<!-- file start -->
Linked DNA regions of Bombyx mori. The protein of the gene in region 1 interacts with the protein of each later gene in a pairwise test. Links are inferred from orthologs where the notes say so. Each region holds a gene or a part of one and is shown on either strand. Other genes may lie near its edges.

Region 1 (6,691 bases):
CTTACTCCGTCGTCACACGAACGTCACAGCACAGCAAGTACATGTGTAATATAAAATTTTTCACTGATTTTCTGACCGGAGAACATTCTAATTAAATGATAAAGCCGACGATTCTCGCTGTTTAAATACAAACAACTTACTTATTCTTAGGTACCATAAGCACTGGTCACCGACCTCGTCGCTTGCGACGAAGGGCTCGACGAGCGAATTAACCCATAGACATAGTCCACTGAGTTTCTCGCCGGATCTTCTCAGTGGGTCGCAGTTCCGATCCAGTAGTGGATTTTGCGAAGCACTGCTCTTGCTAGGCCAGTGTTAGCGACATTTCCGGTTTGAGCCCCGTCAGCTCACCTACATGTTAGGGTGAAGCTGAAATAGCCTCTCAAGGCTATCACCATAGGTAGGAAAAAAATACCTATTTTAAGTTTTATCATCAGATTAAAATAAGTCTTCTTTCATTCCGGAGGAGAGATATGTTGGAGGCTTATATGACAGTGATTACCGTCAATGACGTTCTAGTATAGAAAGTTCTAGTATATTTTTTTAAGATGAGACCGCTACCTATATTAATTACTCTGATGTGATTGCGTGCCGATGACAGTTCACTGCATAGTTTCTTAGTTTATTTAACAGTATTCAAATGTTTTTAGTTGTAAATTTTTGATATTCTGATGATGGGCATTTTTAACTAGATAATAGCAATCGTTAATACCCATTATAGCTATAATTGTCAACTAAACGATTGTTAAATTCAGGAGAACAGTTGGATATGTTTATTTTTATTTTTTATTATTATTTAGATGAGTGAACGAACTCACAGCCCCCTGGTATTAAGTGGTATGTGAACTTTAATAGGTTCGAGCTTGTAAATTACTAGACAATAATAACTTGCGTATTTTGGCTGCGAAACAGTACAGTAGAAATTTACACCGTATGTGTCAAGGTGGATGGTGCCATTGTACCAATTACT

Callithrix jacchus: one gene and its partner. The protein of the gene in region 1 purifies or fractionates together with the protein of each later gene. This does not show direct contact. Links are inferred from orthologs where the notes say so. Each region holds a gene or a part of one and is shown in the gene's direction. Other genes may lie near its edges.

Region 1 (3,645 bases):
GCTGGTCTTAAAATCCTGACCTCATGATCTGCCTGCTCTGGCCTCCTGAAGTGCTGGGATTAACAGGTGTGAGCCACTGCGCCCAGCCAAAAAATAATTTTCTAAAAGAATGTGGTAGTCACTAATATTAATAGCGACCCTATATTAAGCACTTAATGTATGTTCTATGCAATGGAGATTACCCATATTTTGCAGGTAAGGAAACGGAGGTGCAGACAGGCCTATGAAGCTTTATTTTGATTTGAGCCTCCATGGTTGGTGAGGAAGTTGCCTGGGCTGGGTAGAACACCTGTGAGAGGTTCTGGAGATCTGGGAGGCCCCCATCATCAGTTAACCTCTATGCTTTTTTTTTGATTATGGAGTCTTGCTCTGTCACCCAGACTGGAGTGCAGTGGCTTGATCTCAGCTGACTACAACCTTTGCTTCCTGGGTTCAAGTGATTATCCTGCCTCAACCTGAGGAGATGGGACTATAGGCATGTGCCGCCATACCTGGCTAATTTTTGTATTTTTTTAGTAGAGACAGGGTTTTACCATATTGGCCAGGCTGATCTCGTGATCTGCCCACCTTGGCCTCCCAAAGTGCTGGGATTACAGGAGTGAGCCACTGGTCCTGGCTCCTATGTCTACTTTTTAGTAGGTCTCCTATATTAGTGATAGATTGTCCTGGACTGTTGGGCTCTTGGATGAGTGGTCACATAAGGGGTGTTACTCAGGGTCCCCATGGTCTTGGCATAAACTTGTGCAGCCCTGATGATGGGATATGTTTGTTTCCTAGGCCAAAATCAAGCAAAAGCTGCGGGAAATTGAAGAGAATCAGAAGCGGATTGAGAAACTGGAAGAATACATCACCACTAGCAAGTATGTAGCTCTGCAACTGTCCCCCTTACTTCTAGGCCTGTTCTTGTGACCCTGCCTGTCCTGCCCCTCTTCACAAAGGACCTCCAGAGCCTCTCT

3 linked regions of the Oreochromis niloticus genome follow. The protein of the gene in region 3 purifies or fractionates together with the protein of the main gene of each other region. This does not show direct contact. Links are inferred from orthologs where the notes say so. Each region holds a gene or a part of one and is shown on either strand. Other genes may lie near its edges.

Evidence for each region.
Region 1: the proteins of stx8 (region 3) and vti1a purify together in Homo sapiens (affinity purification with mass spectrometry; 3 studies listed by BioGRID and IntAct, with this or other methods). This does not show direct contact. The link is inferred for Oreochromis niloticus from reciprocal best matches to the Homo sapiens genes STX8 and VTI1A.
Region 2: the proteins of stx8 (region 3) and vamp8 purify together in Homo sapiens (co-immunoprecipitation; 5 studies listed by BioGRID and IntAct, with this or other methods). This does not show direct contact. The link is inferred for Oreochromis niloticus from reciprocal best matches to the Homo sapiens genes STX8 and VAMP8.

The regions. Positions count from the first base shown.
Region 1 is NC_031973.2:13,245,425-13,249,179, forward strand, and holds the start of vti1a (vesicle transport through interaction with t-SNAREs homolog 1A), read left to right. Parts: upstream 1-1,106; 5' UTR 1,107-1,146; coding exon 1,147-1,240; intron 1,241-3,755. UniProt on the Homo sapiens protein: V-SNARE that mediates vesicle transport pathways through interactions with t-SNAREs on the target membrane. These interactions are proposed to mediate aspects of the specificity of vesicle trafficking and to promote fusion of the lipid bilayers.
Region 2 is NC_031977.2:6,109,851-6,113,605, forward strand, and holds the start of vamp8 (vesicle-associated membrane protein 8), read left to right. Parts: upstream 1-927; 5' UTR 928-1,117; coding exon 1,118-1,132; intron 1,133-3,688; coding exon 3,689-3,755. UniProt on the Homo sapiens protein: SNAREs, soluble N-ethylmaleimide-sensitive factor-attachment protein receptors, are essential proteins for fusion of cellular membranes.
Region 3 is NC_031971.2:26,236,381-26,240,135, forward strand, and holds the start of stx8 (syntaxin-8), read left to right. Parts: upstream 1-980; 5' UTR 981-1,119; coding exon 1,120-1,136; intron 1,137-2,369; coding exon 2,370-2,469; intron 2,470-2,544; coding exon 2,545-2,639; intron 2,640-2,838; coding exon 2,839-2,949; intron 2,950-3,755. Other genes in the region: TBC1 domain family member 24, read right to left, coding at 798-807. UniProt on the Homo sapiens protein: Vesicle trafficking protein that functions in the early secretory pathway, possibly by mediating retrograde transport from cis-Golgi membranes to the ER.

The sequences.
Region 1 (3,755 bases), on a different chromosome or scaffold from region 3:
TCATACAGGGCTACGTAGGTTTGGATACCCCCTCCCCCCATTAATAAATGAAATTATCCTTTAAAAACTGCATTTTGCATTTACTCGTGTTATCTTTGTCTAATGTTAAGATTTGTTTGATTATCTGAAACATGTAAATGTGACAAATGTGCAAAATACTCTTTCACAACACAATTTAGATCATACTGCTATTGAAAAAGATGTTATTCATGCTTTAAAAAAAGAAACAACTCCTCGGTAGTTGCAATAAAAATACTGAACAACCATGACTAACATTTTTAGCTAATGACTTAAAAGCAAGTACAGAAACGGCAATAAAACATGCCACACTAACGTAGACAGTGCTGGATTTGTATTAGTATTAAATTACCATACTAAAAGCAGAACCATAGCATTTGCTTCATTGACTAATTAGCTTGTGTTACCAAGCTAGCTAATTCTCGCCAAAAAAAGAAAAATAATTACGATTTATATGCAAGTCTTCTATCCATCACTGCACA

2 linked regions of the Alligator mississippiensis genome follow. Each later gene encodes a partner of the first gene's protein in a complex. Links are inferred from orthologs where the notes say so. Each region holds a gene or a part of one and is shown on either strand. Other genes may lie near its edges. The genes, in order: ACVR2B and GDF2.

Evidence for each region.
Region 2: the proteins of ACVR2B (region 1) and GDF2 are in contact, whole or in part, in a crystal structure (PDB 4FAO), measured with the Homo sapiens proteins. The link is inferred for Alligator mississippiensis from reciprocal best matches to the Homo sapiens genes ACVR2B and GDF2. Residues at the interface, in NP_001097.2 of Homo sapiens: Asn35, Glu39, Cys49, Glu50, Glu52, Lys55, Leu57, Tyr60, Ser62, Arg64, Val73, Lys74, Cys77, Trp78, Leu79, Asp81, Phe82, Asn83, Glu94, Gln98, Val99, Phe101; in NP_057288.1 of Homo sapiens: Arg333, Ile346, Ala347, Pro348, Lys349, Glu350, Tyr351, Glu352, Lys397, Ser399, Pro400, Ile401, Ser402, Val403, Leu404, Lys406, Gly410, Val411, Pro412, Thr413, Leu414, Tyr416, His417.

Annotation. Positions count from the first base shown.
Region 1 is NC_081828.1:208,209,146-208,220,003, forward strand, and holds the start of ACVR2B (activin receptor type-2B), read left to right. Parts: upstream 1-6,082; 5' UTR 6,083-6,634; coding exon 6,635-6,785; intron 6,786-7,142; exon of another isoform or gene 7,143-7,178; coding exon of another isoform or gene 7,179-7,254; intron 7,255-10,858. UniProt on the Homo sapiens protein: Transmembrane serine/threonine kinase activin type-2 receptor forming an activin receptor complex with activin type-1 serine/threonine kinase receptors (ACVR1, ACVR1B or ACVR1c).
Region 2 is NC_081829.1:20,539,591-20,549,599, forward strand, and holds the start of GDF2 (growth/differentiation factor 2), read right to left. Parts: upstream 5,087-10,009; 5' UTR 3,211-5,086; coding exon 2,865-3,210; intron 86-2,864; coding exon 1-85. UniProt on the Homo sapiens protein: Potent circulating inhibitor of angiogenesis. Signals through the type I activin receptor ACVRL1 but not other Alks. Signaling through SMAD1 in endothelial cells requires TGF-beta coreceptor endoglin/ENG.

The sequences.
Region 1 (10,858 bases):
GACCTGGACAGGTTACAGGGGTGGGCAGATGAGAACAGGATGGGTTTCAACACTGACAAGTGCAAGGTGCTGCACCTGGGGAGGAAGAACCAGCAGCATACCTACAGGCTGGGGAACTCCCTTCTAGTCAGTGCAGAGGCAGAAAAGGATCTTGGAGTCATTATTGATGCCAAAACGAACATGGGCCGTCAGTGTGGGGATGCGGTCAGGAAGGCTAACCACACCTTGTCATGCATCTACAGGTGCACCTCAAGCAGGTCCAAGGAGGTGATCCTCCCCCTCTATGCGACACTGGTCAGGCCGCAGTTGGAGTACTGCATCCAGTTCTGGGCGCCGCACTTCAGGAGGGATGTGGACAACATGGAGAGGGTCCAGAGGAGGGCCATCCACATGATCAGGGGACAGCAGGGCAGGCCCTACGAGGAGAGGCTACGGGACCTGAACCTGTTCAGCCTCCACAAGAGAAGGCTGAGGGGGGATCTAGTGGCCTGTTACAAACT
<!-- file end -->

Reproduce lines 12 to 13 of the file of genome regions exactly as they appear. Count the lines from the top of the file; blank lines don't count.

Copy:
Region 1 is NC_031973.2:13,245,425-13,249,179, forward strand, and holds the start of vti1a (vesicle transport through interaction with t-SNAREs homolog 1A), read left to right. Parts: upstream 1-1,106; 5' UTR 1,107-1,146; coding exon 1,147-1,240; intron 1,241-3,755. UniProt on the Homo sapiens protein: V-SNARE that mediates vesicle transport pathways through interactions with t-SNAREs on the target membrane. These interactions are proposed to mediate aspects of the specificity of vesicle trafficking and to promote fusion of the lipid bilayers.
Region 2 is NC_031977.2:6,109,851-6,113,605, forward strand, and holds the start of vamp8 (vesicle-associated membrane protein 8), read left to right. Parts: upstream 1-927; 5' UTR 928-1,117; coding exon 1,118-1,132; intron 1,133-3,688; coding exon 3,689-3,755. UniProt on the Homo sapiens protein: SNAREs, soluble N-ethylmaleimide-sensitive factor-attachment protein receptors, are essential proteins for fusion of cellular membranes.